Third-generation Andretti shows promise
ST. PETERSBURG, Fla. -- Marco Andretti won his Menards Infiniti Pro Series debut Sunday, grabbing the lead with a three-wide pass and pulling away to an easy victory in the St. Petersburg 100.
The 18-year-old, third-generation driver, racing after the death of a close friend in a car accident Saturday, started from the pole. He lost the lead to rookie Wade Cunningham on the 13th of 40 laps on the 1.8-mile, 14-turn downtown street circuit, but kept the pressure on the New Zealander and finally got back in front on lap 31.
``After I made the mistake, I knew I wasn't done,'' Andretti said. ``I thought, `No more mistakes.' We got lucky with lapped traffic.''
He got his chance when Cunningham was slowed by the lapped car of Marty Roth. Andretti squeezed beneath the other two cars and shot ahead. He was not challenged again, finishing 1.42 seconds -- about half the final straightaway -- ahead of runner-up Cunningham.
``I was having some brake problems and I just caught that lapped car in the wrong spot,'' Cunningham said. ``He slowed my momentum and Marco took advantage of it.''
Andretti won the pole Saturday, only to have it taken away for a technical violation. He was then restored to the top qualifying spot through an appeal.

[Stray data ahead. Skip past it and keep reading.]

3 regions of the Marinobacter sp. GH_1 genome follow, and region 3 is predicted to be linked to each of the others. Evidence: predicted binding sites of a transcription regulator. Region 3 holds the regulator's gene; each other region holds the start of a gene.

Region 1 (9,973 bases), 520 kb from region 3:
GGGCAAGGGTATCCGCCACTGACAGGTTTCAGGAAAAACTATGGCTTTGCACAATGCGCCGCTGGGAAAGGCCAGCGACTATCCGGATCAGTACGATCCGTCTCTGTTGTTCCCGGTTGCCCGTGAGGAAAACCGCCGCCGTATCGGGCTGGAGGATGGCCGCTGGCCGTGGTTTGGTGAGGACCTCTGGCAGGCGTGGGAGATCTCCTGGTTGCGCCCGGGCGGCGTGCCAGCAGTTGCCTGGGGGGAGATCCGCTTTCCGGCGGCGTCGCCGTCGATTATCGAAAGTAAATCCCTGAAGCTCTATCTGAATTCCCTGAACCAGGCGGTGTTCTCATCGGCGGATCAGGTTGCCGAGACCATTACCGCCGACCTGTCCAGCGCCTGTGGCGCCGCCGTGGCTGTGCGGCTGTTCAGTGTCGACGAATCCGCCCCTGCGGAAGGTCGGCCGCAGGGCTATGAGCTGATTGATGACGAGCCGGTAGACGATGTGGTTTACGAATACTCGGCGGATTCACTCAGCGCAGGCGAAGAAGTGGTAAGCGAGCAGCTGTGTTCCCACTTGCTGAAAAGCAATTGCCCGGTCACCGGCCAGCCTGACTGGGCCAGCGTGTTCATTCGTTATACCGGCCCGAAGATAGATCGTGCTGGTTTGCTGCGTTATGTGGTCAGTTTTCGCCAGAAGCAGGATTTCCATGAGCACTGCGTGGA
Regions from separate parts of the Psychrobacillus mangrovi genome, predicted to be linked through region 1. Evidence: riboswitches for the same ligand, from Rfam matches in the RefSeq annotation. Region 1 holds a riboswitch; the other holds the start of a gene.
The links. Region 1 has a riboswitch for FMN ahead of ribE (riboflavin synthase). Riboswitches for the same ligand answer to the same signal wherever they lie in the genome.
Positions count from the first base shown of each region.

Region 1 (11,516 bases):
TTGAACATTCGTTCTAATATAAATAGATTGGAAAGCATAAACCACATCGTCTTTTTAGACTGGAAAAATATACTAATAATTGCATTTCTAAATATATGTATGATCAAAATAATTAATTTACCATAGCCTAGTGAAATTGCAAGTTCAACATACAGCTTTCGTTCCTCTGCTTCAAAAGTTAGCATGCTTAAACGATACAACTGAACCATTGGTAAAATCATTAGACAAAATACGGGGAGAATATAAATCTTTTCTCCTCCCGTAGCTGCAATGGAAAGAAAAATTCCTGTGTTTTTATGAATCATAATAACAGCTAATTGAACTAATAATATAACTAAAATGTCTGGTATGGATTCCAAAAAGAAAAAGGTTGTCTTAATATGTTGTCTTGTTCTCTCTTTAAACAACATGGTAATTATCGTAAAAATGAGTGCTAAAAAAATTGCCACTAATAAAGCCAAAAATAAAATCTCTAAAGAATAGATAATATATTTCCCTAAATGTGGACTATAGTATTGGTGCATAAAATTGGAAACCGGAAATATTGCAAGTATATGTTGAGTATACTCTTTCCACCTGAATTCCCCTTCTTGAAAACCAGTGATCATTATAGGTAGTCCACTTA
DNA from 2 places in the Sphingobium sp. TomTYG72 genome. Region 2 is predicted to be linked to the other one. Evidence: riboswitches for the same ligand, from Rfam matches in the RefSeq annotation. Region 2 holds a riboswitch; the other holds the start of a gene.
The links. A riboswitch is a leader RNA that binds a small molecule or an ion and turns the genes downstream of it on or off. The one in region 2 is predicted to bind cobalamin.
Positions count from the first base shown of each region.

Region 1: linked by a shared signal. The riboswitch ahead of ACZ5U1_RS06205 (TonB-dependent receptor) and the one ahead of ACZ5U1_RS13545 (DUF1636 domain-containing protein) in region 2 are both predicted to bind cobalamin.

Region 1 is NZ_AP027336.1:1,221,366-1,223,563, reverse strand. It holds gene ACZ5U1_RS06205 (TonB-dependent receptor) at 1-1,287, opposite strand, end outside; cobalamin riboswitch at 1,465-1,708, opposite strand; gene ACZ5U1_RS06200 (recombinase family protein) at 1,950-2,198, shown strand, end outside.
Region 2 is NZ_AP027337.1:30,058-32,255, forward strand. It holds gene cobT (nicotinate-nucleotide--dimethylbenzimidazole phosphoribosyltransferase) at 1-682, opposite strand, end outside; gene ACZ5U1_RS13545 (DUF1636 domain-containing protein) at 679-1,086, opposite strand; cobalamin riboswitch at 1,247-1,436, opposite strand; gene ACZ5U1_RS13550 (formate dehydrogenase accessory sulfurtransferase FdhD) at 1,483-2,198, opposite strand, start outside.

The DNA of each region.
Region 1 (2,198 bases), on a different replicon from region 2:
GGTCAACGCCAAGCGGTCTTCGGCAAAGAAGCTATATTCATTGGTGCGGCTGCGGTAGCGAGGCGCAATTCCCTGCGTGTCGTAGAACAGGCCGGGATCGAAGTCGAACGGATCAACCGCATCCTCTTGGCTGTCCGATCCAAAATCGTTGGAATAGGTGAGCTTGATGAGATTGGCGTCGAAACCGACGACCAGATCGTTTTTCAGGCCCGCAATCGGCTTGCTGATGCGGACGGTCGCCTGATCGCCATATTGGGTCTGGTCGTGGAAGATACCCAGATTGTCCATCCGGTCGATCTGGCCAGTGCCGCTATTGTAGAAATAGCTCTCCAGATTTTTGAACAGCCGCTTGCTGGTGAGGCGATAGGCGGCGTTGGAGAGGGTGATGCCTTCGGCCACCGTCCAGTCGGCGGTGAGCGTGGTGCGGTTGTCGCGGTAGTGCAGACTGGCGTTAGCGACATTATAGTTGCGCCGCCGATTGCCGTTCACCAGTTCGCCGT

He was able to put aside the turmoil Sunday as well as his grief. And he did it in front of his father, Michael Andretti, and grandfather, Mario Andretti, both former racing champions.
Marco, whose regular ride this season is in the Star Mazda Series, hopes to drive at least a couple more Infiniti Pro events. He said loves the Infiniti Pro cars, adding, ``They suit my driving style.''
His entry at this event was fielded by his father's Andretti Green Racing team.
``What a job,'' Michael said. ``With everything he's been through this weekend, he drove like a champion already. There's a lot more to come.''
Nick Bussell, another first-year driver, was third, followed by two more drivers with great racing bloodlines, Al Unser, son of two-time Indianapolis 500 winner Al Unser Jr. and grandson of four-time Indy winner Al Unser, and Arie Luyendyk Jr., son of a two-time Indy winner. Both the younger Unser and Luyendyk are 22.
Copyright 2005 by The Associated Press
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